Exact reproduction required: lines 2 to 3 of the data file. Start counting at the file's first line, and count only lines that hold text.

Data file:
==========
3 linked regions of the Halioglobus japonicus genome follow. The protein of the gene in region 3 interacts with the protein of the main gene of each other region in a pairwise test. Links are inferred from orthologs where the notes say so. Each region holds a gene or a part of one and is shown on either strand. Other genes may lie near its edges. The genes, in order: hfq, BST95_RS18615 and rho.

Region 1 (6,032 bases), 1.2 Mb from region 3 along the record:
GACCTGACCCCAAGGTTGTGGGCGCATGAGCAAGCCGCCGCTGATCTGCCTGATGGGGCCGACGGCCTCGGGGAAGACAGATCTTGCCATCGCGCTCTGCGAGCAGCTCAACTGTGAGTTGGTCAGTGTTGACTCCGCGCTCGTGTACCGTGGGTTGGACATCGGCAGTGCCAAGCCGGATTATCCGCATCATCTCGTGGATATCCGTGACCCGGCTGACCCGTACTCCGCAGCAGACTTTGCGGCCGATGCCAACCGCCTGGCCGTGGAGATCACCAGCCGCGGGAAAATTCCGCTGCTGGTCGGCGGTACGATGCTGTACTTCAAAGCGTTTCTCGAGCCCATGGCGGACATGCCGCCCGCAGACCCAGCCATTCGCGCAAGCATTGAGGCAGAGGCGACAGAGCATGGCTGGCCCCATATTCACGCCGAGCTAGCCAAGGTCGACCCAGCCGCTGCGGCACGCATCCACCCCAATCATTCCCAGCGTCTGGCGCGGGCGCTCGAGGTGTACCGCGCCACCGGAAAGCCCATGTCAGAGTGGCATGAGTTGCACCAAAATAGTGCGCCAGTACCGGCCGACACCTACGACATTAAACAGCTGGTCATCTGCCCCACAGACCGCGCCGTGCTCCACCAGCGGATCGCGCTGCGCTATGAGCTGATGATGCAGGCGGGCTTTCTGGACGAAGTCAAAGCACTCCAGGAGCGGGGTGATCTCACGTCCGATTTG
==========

Region 1 (6,032 bases), 1.2 Mb from region 3 along the record:
GACCTGACCCCAAGGTTGTGGGCGCATGAGCAAGCCGCCGCTGATCTGCCTGATGGGGCCGACGGCCTCGGGGAAGACAGATCTTGCCATCGCGCTCTGCGAGCAGCTCAACTGTGAGTTGGTCAGTGTTGACTCCGCGCTCGTGTACCGTGGGTTGGACATCGGCAGTGCCAAGCCGGATTATCCGCATCATCTCGTGGATATCCGTGACCCGGCTGACCCGTACTCCGCAGCAGACTTTGCGGCCGATGCCAACCGCCTGGCCGTGGAGATCACCAGCCGCGGGAAAATTCCGCTGCTGGTCGGCGGTACGATGCTGTACTTCAAAGCGTTTCTCGAGCCCATGGCGGACATGCCGCCCGCAGACCCAGCCATTCGCGCAAGCATTGAGGCAGAGGCGACAGAGCATGGCTGGCCCCATATTCACGCCGAGCTAGCCAAGGTCGACCCAGCCGCTGCGGCACGCATCCACCCCAATCATTCCCAGCGTCTGGCGCGGGCGCTCGAGGTGTACCGCGCCACCGGAAAGCCCATGTCAGAGTGGCATGAGTTGCACCAAAATAGTGCGCCAGTACCGGCCGACACCTACGACATTAAACAGCTGGTCATCTGCCCCACAGACCGCGCCGTGCTCCACCAGCGGATCGCGCTGCGCTATGAGCTGATGATGCAGGCGGGCTTTCTGGACGAAGTCAAAGCACTCCAGGAGCGGGGTGATCTCACGTCCGATTTG